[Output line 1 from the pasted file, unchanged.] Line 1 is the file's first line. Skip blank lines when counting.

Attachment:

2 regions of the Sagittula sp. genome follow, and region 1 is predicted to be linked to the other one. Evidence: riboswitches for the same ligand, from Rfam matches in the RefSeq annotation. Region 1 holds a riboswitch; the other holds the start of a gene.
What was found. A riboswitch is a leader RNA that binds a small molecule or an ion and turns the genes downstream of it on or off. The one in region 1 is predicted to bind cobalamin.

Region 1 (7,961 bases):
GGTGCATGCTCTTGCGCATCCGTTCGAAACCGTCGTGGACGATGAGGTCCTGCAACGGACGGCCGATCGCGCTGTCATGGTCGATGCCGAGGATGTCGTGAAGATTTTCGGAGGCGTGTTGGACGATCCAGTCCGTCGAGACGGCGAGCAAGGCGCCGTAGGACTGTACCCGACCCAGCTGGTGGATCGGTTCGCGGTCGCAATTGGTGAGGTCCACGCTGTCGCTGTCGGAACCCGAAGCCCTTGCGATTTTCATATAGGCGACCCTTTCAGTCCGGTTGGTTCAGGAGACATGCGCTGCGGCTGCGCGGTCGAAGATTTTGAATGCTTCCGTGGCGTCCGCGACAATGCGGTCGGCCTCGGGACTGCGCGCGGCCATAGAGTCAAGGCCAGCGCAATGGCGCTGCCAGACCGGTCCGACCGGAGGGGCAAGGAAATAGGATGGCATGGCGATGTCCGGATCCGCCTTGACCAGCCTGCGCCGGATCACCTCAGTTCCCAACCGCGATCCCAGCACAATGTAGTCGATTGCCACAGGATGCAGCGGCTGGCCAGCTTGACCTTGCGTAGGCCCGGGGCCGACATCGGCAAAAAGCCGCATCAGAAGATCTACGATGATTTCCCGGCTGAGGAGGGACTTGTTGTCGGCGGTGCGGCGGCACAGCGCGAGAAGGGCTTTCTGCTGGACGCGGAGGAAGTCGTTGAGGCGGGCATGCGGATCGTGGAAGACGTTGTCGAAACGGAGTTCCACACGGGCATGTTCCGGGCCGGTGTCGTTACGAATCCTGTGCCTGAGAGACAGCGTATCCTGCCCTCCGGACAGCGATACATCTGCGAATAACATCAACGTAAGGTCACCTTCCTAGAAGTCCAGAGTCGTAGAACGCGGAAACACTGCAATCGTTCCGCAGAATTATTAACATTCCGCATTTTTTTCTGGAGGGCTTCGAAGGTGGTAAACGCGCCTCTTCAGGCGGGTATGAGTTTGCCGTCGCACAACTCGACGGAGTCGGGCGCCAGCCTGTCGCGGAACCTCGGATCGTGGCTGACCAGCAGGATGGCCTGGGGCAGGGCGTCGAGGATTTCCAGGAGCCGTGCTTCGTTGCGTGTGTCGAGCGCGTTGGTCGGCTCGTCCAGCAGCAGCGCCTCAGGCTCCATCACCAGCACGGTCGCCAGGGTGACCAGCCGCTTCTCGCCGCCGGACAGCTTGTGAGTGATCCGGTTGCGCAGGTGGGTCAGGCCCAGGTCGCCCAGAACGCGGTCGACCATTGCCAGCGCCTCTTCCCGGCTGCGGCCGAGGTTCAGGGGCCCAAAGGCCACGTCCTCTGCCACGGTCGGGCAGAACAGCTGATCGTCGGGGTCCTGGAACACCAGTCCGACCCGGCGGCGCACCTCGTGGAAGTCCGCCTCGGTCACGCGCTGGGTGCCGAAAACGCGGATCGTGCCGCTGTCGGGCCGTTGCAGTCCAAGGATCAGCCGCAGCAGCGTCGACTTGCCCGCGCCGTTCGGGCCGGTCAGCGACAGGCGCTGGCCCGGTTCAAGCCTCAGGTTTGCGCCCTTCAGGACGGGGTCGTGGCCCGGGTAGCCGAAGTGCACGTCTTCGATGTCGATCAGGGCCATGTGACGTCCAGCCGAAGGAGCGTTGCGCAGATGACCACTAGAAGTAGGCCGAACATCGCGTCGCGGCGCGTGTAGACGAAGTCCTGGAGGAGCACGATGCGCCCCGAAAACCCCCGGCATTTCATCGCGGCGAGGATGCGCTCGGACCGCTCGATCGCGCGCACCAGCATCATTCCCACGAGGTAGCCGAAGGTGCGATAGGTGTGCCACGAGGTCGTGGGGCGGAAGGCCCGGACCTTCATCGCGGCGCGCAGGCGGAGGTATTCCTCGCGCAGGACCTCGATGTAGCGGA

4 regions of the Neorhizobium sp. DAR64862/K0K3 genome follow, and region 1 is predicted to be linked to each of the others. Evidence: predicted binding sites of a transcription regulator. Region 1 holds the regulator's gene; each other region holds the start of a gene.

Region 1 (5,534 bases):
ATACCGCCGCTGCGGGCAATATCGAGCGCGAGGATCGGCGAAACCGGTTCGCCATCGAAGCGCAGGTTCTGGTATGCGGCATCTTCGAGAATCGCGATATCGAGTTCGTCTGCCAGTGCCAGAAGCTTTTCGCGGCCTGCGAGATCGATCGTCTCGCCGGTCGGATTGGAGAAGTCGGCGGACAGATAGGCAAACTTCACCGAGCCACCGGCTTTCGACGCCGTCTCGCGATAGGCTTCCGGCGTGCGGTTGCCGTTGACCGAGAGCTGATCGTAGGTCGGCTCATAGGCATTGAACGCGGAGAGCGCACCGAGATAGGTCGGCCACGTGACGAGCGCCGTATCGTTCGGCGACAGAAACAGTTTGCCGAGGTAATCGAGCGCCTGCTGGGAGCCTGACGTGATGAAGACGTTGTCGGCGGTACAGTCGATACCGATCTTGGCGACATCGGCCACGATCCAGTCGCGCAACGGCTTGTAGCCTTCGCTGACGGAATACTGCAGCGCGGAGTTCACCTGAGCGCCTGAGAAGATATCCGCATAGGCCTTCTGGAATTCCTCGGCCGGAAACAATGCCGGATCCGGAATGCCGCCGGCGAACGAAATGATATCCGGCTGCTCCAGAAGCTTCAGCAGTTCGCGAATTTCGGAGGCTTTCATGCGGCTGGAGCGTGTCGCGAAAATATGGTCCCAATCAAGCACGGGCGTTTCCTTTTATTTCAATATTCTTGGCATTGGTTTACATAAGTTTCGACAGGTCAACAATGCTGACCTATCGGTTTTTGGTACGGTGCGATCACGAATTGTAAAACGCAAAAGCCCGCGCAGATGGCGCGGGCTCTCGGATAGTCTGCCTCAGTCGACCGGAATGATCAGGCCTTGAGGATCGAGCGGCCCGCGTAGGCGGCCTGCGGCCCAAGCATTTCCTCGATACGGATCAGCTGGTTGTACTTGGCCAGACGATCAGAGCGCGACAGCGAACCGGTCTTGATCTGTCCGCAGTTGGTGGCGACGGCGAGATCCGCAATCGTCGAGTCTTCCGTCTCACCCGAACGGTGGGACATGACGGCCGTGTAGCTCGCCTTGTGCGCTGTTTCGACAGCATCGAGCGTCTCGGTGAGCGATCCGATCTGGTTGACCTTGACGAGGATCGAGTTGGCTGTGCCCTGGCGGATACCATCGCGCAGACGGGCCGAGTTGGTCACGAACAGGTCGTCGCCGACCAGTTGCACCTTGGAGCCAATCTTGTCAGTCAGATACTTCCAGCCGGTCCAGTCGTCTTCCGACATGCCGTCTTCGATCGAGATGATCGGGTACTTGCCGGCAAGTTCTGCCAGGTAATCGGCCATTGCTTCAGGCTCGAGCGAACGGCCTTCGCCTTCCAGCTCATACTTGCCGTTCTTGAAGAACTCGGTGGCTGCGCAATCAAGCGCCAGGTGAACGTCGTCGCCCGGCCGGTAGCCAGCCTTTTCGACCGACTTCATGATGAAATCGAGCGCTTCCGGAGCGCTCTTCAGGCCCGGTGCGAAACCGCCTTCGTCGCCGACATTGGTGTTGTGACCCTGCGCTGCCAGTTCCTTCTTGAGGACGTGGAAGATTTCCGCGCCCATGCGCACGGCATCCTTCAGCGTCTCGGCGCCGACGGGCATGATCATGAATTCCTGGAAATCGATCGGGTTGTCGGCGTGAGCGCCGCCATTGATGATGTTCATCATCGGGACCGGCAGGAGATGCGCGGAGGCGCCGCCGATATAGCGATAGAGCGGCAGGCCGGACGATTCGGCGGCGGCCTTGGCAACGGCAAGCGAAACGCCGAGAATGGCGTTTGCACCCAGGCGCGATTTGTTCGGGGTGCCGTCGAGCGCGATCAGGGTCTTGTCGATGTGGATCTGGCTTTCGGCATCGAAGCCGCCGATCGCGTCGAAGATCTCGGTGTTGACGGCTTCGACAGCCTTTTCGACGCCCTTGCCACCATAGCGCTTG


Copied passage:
2 regions of the Sagittula sp. genome follow, and region 1 is predicted to be linked to the other one. Evidence: riboswitches for the same ligand, from Rfam matches in the RefSeq annotation. Region 1 holds a riboswitch; the other holds the start of a gene.